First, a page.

I never got to know my granddad, because he died before I was born. I felt like I knew him, though, from the stories told by my mom & grandmom as they raised me. He played semi-pro baseball as a catcher in Wichita Falls, TX before giving up the game to marry my grandmom in the mid-1930s. "Good girls didn't marry ballplayers back then," my grandmom said. I’m still partial to catchers because.
Born & raised in Houston, I don't remember a time when my family wasn't going to baseball games in the Astrodome, or when there wasn't a rainbow Astros jersey in my closet. My granddad taught the love of the game to my mom, who then passed it on to me. I was born weeks after Nolan Ryan signed baseball's first million-dollar contract to come play at home, and weeks before the Astros began their first ever playoff-bound season in 1980. They made it again in 1986, and I'm sure I watched some games back then, but I was too young to fully soak it in. It was during the winter before the '87 season that my mom paid to take me and my sister on a behind-the-scenes tour of the Astrodome. When we tried to leave, our car wouldn't start, so I was stuck for hours then in the waiting room of a Ford Service Center with nothing to entertain me but an '87 Topps team set of Astros baseball cards and the memory of walking on Astroturf that afternoon. I've been hooked ever since.
Unlike other major sports, baseball is an everyday friend, so every summer of my childhood was filled with Astros games on TV or radio every night from April through September. I was one of a generation of kids in Southeast Texas who grew up wanting to be Craig Biggio or Jeff Bagwell. It took until 1997, when I was nearly out of high school, before I finally got to see an Astros playoff team that I was old enough to remember. I left Houston for college in '99, but thanks to the Internet, I was able to take Astros radio broadcasts with me. After the summer of 2000, I never moved back to Houston full time, but the Astros always remained my link to home.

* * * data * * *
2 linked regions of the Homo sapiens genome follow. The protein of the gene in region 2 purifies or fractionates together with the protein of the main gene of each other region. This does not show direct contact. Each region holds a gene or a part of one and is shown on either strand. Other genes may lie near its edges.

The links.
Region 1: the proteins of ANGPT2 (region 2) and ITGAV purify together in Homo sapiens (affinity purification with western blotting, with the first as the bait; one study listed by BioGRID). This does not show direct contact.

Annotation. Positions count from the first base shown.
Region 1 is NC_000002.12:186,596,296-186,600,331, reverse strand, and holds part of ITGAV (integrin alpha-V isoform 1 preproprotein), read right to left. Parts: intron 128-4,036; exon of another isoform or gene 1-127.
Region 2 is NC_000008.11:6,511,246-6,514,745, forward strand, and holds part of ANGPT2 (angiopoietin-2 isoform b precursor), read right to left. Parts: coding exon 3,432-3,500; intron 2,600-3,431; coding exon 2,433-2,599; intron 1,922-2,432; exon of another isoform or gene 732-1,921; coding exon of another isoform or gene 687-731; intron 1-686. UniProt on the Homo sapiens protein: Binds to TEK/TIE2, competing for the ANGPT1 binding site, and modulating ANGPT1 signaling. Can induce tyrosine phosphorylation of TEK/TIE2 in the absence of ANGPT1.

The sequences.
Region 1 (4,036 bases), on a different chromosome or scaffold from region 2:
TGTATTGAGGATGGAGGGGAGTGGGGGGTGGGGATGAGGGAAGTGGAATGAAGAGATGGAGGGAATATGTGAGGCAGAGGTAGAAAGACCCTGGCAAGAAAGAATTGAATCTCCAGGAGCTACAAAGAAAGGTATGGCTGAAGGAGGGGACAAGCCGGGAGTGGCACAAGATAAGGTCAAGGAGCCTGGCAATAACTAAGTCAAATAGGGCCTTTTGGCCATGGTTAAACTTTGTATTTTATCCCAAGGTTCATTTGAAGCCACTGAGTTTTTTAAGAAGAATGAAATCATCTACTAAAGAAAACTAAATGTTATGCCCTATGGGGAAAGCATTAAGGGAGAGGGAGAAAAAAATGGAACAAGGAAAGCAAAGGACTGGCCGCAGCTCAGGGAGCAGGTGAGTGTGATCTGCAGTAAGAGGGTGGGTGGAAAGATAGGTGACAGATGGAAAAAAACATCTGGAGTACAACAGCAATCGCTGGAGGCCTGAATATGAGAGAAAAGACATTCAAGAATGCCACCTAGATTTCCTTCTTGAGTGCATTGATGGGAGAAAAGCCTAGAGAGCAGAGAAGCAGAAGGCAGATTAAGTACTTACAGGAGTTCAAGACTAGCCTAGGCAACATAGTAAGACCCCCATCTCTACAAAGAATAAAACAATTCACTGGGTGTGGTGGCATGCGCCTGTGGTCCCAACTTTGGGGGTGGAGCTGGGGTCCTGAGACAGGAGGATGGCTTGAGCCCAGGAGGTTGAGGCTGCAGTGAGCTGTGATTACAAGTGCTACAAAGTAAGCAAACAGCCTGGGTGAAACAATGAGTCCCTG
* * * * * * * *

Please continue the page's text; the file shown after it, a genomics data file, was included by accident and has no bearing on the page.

With upper-level college classes occupying most of my energies, and the Larry Dierker era ending after '01, I drifted out of daily touch with the Astros for a time. But then Andy Pettitte signed, then Roger Clemens signed, and my Astros optimism & excitement hit an all-time high. They finally made the World Series in 2005, but that was the White Sox turn to break their 88-year curse, and Houston got swept. I still followed every game, every season, through 300+ losses in three years, 400+ losses in four years, but they didn't make it back to the playoffs until 2015. And then this year.
As a kid, many of my favorite books were about baseball. One of my most favorite was about "Baseball's Greatest World Series," telling the stories of six standout postseason dramas. Two of those chapters - about '80 & '86 - included stories about the Astros, but both years they lost in the NLCS. I wished one year to watch or read such a story in which the Astros ultimately won.
This season, the Astros were writing a great story. But the city of Houston - #HoustonStrong - told a story even greater after Hurricane Harvey hit. My hometown was devastated, and I felt helpless & wrong watching from safely out of state, but inspired by every story of heroism and so many standing up to help. As soon as they could, this Astros team was right there in the middle of it, trying to make a positive impact for thousands of victims. They caught fire as soon as they made it back to Minute Maid Park, remaining nigh unbeatable at home until the end. If Hollywood tried to write this finale, you wouldn't believe it was real, except that it actually happened. The last chapter unfolded on Hollywood's front porch.
Yes, baseball is "just a game." Sports are "just a game." But they unite communities, can lift people up. I never cheered for a non-Houston team more than I cheered for the New Orleans Saints in the Super Bowl following Katrina. Now Houston has an equal story of their own. I don't know how much attention God pays to baseball, but I'll confess throughout the Series - especially during Games 2 & 5 - I spent a lot of time praying: "Don't lead us this far just to break our hearts." I wanted the Astros to win this year, just as I want them to win ever year. I wanted my lifelong wait as a fan to end in triumph at last. But ultimately, I'm okay; I could keep waiting if I had to. "Not for me," I tried to pray, "but for my hometown. The city of Houston needs this NOW."
Eric Berger of Space City Weather noted this: Harvey dumped 51 inches of rain on Houston in late August. The Astros’ final margin of victory in Game 7: 5-1.
This team. This city. This year. #EarnedHistory